For the best chance of success at a live birth in the future, it is best to freeze your eggs before you are 36. By doing so, the eggs stored may still be of a sufficient quality for freezing and you are more likely to use them in the future. Although freezing your eggs in your early 20s may result in a good number of high quality eggs being frozen, you are unlikely to know at this age if you will ever need to use them, and you may, instead, conceive naturally. By freezing your eggs at a slightly older age but before fertility starts to decline, such as in your early 30s, you will be more likely to make use of your frozen reserve and therefore not undergo a costly procedure unnecessarily.

2. Egg Storage Time

Another reason why women may not want to freeze their eggs when they are too young, such as in their 20s is because AUS & UK regulation only permits eggs to remain frozen for ten years. You can obtain an extension to the storage period, allowing the eggs to remain frozen for up to 55 years, but only if you can demonstrate that you have become prematurely infertile.

A word of warning: if you experience normal age-related fertility decline you won’t be considered prematurely infertile and would not be able to extend the storage period of your eggs.

3. Clinics Aren’t All The Same

If you are thinking about freezing your eggs, find a clinic that has plenty of experience with the procedure. You should also ask the clinic if they are able to provide you with success rates with egg freezing from their own data. Some clinics provide average figures based on published data from other clinics. You should also ask to see success rates by age, as the likelihood of achieving a live birth with eggs taken from a 32-year-old is likely to be very different to achieving a live birth with eggs taken from a 39-year-old.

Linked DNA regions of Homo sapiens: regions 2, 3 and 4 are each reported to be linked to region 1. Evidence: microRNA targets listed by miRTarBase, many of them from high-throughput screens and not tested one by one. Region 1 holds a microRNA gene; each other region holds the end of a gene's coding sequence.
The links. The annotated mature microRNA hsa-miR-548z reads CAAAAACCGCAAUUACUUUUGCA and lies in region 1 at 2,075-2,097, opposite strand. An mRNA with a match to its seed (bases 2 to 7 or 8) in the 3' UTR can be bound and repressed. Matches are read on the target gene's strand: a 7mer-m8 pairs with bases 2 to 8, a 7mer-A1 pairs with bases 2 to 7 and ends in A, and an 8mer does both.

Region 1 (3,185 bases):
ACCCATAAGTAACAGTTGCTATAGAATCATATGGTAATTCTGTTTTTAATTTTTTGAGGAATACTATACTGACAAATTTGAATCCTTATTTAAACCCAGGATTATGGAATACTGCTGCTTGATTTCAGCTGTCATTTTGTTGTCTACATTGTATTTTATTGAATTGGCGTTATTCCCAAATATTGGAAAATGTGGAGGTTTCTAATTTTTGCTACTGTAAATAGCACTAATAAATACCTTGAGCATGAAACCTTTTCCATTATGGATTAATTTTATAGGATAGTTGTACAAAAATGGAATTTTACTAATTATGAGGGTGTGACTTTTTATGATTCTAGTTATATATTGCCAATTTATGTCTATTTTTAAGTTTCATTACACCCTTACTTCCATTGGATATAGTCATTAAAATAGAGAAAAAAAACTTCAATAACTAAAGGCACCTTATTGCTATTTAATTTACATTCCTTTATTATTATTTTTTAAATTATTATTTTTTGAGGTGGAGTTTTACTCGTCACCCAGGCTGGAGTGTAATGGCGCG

4. It’s Likely To Lose Eggs Along The Way

The more eggs you freeze, the more likely you are to have a live birth in the future – as long as the eggs are a good quality. Recent data suggests that to have a 75% chance of having one live birth, a 34-year-old would need to freeze ten eggs. But a woman undergoing the procedure at 37 would need to freeze 20 eggs, and a woman aged 42 would need to freeze 61 eggs to have the same chance of success.